If you have any difficulty getting the approval of your claim, it's wise to contact a workers’ comp attorney. I helped construction workers in Ohio get the benefits they deserve for over 30 years. Get the answers in my free e-book, The Worker’s Guide to Injury Compensation in Ohio, and then call my office to discuss your case.
You should never be made to feel ashamed for filing a workers’ comp claim. I'll fight to get you the compensation—and respect—you deserve.
If I work at a side job, can I include that income when calculating workers’ comp benefits?
I recently saw a statistic I found interesting. According to a survey conducted by Bankrate and reported in the Columbus Dispatch, nearly 40 percent of workers across the country report earning income from a side job.
This means that besides the salary they earn at their primary jobs, almost half of American workers have a supplemental income they rely on to get by.
So what happens if they're injured at their primary workplace and unable to do either job? They should be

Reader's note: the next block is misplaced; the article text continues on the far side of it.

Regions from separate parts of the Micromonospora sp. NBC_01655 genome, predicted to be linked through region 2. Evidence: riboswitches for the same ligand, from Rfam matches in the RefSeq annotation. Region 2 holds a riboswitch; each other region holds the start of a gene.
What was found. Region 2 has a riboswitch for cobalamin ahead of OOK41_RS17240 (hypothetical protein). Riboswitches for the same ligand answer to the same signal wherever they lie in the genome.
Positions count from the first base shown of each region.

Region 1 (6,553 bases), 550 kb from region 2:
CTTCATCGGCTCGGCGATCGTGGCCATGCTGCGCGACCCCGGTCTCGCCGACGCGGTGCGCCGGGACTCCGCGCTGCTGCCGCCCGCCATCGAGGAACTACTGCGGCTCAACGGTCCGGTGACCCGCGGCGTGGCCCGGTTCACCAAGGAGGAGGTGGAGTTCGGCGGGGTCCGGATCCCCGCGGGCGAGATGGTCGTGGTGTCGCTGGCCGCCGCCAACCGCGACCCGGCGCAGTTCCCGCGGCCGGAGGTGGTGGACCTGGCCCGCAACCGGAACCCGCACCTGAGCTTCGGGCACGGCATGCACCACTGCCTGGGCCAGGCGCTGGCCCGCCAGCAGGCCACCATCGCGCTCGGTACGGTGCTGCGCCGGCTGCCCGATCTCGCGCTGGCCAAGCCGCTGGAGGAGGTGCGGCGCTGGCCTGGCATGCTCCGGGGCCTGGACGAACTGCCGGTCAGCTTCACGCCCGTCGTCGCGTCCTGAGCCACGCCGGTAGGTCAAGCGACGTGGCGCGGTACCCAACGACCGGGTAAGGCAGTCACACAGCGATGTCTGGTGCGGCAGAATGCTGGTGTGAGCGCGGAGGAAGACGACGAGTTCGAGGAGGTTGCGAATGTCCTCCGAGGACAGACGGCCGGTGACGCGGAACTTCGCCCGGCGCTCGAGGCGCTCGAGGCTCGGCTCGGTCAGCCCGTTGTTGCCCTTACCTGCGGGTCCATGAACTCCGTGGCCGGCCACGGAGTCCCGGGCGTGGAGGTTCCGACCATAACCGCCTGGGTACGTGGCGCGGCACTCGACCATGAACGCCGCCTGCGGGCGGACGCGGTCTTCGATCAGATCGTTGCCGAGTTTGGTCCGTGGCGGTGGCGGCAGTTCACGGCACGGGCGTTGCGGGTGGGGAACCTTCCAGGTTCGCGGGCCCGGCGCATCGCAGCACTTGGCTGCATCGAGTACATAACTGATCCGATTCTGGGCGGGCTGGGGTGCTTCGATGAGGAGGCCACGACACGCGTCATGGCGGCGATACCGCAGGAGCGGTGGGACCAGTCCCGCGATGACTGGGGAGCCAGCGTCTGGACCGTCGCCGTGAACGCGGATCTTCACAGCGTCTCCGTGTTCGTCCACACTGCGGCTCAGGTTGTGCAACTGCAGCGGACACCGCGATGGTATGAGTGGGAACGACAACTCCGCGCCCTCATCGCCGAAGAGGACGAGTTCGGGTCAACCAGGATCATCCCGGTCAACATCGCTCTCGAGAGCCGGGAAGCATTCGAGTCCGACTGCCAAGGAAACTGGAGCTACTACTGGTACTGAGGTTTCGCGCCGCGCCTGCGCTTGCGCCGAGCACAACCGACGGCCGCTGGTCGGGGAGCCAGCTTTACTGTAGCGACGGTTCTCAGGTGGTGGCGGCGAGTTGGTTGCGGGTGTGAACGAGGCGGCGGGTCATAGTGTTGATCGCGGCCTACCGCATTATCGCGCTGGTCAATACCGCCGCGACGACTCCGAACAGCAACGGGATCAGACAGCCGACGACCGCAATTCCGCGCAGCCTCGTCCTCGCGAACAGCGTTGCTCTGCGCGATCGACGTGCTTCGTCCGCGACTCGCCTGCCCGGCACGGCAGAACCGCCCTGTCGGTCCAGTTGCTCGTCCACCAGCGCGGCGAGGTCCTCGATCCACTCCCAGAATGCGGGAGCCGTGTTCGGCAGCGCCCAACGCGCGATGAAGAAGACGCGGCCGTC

compensated for all lost wages, not just the income earned from the primary position.
Why Does This Matter?
- Driving for a rideshare company
- Working for a grocery shopping and delivery service
- Substitute teaching
People who have side jobs earn an average of $686 a month. Losing this much money monthly could have a significant impact on the ability to support yourself and your family. This is why if you're injured at your primary job and unable to work, the loss of any side income should be factored into your wage calculation when filing for workers’ comp with your primary employer. This is why we ask you to tell us about all the work you've done during the year before your injury.
Be Aware of Fraud
Sometimes, you could continue to work your side gig while receiving workers’ comp from your primary employer. For example, a back injury may prevent you from your primary job of delivering packages for Fed Ex, but not from your freelance work as a copywriter.